1 April 2002
Web technologies help hike batch quality
By Chinmoy Roy and Leonard Johnson
Genentech Inc.'s bulk manufacturing facility in Vacaville, Calif., is young and flexible and has a sophisticated distributed control system (DCS) that can trace and track the multitude of process activities required for the production of a single batch.
So Genentech raised the bar.
To meet new and increasing manufacturing capacity requirements, an effort is under way to maximize yield and plant throughput. There is recognition that by decreasing the time for postproduction analysis of batch production data and generation of a batch assay history report prior to its market release, capacity will increase.
Yields will rise by using real-time preemption of deviations in batch quality while the batch is in production. Such time-demanding requirements are met by using the Web to deploy raw data and processed information to fulfill users' data needs-when, where, and how they need it.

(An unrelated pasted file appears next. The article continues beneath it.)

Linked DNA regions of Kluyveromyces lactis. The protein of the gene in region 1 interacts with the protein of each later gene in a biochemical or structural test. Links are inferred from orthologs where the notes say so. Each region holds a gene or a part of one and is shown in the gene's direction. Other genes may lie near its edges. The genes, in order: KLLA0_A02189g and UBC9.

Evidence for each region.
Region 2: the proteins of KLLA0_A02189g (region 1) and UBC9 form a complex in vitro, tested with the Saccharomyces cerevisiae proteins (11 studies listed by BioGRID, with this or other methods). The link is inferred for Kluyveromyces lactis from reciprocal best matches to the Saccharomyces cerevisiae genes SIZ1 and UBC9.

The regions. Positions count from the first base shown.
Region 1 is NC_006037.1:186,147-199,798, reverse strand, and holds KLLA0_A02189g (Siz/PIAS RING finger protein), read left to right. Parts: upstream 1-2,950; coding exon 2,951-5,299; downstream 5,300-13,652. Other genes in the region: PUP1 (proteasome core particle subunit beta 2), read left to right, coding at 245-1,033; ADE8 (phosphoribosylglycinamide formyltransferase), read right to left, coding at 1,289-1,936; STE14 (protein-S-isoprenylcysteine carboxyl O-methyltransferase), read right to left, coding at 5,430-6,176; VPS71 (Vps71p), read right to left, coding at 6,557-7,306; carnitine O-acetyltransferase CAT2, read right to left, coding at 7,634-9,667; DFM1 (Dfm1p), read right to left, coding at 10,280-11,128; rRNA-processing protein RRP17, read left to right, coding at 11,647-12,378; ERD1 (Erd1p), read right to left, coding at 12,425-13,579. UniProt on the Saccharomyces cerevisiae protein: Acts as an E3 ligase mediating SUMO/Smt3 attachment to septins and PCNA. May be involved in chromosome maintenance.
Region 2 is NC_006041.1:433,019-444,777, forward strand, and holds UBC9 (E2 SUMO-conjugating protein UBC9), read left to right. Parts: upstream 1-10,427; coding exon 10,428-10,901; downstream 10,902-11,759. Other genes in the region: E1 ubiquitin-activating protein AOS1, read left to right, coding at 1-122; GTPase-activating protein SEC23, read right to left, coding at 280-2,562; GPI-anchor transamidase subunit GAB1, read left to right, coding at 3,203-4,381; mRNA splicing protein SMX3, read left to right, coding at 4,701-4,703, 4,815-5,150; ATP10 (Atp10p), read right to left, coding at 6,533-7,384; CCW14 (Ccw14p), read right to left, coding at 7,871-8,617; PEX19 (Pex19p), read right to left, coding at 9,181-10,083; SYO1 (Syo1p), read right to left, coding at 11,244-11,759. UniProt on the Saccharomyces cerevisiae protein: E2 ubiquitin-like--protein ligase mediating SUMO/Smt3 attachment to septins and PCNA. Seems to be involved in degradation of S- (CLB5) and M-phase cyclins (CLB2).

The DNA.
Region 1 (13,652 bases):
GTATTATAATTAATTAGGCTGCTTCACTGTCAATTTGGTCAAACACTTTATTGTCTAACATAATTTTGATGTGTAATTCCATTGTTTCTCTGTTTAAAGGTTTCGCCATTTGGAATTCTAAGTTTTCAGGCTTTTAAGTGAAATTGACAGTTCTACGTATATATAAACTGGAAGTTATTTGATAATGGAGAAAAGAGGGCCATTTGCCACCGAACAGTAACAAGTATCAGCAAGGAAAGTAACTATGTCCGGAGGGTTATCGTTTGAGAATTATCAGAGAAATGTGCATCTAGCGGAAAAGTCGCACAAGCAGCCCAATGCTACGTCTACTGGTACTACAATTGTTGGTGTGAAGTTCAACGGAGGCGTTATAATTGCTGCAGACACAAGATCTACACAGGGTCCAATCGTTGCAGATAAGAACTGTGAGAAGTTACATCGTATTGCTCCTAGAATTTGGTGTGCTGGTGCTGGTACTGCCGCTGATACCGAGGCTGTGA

Web technologies for supervisory batch control, batch production data analysis, and batch report generation are the keys.
PRESENT RAW DATA
In mid-1999, Genentech successfully commissioned a new, multiproduct, biotechnology drug manufacturing facility. Design features such as plant layout to match product flow have contributed to maximizing plant output. But the quest for increased productivity is a constantly evolving activity and does not terminate with the commissioning of a plant. There is an increasing realization that productivity gains occur if one leverages the Web to provide enterprisewide production information faster and more efficiently.
Considerable improvements in operational efficiency, yield, and quality control and reduction in batch release cycle times may transpire by capitalizing on evolving Web technologies and the Internet to present large volumes of raw data in a just-in-time manner.
The information technology infrastructure consists of several operating systems, from Unix to Windows 9x, Windows NT, and beyond.